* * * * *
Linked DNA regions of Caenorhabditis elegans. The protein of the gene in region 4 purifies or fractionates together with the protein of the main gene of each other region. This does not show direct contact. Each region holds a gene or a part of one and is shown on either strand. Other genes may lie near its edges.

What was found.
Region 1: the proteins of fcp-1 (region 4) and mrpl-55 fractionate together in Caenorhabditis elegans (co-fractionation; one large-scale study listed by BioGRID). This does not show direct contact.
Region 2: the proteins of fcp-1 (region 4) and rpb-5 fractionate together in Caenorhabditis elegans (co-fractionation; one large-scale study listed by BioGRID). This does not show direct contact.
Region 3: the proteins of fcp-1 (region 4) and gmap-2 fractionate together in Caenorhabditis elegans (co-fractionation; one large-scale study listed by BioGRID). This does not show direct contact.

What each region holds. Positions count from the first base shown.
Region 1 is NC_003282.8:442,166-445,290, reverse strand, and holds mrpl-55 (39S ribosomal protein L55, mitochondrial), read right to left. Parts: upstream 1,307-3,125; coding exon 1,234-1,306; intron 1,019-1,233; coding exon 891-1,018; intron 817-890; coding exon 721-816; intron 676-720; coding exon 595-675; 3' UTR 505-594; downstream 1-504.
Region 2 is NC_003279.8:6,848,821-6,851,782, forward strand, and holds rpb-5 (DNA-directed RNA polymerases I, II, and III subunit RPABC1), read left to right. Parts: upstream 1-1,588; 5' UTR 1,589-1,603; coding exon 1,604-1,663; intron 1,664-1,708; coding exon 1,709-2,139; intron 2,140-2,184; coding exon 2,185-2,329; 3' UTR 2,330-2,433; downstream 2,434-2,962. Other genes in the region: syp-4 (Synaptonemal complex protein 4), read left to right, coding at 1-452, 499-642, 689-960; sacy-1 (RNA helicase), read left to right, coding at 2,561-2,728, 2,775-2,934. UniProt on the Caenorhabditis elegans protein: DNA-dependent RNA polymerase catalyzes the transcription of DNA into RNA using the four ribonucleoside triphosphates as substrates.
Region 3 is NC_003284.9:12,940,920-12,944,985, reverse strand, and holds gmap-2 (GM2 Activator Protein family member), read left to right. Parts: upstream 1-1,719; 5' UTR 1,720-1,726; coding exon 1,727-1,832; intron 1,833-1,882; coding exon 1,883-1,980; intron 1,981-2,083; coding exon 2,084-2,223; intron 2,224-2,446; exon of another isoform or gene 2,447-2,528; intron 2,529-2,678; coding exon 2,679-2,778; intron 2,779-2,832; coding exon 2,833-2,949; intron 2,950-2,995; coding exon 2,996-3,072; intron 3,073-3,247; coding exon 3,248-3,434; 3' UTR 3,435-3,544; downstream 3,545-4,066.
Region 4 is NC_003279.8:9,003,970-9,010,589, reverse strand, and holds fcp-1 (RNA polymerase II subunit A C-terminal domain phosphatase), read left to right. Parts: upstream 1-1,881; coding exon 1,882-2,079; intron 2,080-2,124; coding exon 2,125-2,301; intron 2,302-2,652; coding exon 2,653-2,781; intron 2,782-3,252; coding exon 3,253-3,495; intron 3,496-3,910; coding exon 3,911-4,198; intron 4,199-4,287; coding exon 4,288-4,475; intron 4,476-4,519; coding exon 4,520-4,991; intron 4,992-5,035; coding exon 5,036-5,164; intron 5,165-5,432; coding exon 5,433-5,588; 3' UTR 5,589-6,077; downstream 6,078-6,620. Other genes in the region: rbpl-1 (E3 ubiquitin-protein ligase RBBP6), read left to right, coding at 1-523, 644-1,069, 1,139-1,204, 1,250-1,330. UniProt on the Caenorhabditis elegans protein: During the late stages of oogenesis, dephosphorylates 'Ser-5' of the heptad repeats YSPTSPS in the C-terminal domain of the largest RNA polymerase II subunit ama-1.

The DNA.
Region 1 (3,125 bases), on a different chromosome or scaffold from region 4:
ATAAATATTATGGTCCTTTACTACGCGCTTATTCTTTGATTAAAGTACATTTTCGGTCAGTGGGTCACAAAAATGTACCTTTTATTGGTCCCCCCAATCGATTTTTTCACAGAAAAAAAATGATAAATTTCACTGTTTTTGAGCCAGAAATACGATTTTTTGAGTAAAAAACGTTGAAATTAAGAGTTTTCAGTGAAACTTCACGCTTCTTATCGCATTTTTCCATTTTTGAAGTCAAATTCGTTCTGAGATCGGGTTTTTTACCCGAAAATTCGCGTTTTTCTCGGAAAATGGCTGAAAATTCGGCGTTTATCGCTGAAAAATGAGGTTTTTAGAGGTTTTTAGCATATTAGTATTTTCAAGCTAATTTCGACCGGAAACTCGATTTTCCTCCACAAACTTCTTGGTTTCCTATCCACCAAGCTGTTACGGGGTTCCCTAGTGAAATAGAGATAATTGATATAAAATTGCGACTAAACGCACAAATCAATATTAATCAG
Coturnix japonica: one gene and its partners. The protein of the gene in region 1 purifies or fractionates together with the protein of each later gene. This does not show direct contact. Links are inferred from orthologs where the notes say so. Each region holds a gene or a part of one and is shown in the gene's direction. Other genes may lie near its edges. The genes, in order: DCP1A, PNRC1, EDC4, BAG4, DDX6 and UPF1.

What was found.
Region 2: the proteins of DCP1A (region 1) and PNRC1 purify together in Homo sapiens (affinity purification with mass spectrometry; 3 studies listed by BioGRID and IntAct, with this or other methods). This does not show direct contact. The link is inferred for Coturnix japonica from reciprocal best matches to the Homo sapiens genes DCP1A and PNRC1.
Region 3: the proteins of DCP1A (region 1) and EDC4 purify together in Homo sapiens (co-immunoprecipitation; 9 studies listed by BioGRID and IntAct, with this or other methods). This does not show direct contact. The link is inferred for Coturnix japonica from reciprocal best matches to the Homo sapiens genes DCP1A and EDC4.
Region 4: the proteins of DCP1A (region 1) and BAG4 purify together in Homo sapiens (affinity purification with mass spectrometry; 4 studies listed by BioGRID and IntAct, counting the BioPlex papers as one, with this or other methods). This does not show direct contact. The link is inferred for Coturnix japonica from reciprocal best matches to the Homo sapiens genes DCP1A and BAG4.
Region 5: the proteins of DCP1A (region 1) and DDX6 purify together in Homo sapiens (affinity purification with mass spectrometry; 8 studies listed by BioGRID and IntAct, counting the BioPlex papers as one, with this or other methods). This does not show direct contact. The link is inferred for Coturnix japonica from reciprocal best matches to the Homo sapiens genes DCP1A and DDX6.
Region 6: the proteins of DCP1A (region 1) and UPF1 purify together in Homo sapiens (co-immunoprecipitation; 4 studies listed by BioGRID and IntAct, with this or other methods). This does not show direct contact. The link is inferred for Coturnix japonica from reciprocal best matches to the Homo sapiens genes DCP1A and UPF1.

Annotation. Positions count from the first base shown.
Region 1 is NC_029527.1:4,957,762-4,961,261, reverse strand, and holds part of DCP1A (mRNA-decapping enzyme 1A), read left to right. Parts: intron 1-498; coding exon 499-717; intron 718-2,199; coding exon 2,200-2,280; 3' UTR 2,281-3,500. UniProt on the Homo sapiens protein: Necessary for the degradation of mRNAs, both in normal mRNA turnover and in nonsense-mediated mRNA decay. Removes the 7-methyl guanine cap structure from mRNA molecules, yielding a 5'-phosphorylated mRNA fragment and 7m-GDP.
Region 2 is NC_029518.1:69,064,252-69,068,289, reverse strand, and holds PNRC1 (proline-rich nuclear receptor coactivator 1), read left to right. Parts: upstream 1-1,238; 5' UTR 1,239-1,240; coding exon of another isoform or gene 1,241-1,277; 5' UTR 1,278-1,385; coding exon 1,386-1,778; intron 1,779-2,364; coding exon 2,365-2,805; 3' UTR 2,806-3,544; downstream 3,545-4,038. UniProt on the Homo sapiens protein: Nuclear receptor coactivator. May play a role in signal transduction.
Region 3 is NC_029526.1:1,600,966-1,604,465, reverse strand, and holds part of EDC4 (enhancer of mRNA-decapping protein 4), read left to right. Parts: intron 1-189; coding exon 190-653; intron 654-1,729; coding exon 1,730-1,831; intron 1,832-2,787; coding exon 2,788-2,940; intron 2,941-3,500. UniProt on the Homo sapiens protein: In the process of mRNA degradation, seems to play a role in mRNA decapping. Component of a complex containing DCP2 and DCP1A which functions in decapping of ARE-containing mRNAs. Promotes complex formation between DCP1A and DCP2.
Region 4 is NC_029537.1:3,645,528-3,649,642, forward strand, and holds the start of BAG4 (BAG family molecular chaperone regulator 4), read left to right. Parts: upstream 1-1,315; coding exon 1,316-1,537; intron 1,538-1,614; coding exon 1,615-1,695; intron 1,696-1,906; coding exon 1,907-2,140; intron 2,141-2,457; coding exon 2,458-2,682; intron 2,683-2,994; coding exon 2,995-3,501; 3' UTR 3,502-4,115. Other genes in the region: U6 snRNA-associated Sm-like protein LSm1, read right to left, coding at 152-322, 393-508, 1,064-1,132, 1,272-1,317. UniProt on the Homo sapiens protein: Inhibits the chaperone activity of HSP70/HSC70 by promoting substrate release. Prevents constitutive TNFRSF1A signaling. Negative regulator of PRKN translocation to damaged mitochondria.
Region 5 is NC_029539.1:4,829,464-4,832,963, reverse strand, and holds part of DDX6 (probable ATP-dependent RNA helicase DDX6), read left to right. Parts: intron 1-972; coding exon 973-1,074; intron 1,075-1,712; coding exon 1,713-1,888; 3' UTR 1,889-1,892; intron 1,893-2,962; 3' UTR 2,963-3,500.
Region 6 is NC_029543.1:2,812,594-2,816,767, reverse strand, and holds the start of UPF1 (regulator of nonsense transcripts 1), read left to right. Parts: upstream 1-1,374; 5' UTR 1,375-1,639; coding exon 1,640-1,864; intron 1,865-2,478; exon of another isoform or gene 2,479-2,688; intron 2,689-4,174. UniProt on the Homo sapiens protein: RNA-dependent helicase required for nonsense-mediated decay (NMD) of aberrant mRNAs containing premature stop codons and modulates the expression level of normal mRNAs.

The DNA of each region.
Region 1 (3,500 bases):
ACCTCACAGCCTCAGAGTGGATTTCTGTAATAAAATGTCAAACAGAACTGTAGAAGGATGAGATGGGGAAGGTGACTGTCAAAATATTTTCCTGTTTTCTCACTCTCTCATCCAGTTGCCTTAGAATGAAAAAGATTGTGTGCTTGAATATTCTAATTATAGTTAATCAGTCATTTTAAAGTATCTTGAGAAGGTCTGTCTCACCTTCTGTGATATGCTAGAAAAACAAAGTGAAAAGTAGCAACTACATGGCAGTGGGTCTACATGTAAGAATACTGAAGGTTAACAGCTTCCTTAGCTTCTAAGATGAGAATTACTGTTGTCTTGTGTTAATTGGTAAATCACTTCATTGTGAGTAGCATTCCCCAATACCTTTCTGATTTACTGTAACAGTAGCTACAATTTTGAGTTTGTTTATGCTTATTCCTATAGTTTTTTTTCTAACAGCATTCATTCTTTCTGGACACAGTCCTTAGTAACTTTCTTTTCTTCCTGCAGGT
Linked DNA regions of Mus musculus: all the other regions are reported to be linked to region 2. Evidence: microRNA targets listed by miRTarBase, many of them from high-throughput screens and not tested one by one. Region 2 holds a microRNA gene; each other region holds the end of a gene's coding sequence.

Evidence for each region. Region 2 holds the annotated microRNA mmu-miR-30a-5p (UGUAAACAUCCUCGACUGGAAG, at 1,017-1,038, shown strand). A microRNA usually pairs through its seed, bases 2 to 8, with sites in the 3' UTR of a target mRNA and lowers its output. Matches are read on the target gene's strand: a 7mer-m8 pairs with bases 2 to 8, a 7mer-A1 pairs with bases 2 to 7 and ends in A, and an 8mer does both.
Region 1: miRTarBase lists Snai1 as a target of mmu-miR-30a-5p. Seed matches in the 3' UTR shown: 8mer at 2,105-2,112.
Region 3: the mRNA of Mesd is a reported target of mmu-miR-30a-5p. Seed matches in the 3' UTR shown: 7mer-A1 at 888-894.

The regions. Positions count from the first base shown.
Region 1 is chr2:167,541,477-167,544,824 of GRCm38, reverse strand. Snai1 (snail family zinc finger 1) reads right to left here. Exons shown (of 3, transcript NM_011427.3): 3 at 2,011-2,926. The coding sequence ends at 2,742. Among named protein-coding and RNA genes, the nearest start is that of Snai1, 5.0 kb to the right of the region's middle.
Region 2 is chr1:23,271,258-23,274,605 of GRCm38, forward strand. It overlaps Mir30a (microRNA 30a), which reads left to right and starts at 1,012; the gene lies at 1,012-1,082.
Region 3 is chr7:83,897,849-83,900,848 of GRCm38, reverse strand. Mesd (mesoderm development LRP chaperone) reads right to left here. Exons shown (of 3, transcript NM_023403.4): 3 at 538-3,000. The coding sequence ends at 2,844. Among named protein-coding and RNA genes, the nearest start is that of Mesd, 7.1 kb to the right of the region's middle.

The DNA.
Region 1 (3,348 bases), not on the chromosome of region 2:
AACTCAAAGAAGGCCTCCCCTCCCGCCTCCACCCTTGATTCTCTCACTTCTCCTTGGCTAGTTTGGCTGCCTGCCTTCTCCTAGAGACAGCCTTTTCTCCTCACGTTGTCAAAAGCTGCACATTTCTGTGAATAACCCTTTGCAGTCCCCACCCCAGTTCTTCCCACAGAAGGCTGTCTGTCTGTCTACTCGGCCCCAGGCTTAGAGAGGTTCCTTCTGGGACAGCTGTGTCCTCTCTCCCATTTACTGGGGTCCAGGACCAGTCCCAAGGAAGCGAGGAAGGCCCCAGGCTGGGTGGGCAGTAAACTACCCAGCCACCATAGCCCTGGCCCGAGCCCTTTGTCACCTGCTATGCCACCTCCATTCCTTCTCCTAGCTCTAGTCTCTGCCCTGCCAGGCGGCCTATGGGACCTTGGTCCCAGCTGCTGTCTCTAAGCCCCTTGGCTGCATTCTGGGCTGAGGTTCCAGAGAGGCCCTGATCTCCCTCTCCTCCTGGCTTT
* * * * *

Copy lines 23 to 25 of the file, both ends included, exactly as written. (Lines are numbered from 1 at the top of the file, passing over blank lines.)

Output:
Region 2 is NC_029518.1:69,064,252-69,068,289, reverse strand, and holds PNRC1 (proline-rich nuclear receptor coactivator 1), read left to right. Parts: upstream 1-1,238; 5' UTR 1,239-1,240; coding exon of another isoform or gene 1,241-1,277; 5' UTR 1,278-1,385; coding exon 1,386-1,778; intron 1,779-2,364; coding exon 2,365-2,805; 3' UTR 2,806-3,544; downstream 3,545-4,038. UniProt on the Homo sapiens protein: Nuclear receptor coactivator. May play a role in signal transduction.
Region 3 is NC_029526.1:1,600,966-1,604,465, reverse strand, and holds part of EDC4 (enhancer of mRNA-decapping protein 4), read left to right. Parts: intron 1-189; coding exon 190-653; intron 654-1,729; coding exon 1,730-1,831; intron 1,832-2,787; coding exon 2,788-2,940; intron 2,941-3,500. UniProt on the Homo sapiens protein: In the process of mRNA degradation, seems to play a role in mRNA decapping. Component of a complex containing DCP2 and DCP1A which functions in decapping of ARE-containing mRNAs. Promotes complex formation between DCP1A and DCP2.
Region 4 is NC_029537.1:3,645,528-3,649,642, forward strand, and holds the start of BAG4 (BAG family molecular chaperone regulator 4), read left to right. Parts: upstream 1-1,315; coding exon 1,316-1,537; intron 1,538-1,614; coding exon 1,615-1,695; intron 1,696-1,906; coding exon 1,907-2,140; intron 2,141-2,457; coding exon 2,458-2,682; intron 2,683-2,994; coding exon 2,995-3,501; 3' UTR 3,502-4,115. Other genes in the region: U6 snRNA-associated Sm-like protein LSm1, read right to left, coding at 152-322, 393-508, 1,064-1,132, 1,272-1,317. UniProt on the Homo sapiens protein: Inhibits the chaperone activity of HSP70/HSC70 by promoting substrate release. Prevents constitutive TNFRSF1A signaling. Negative regulator of PRKN translocation to damaged mitochondria.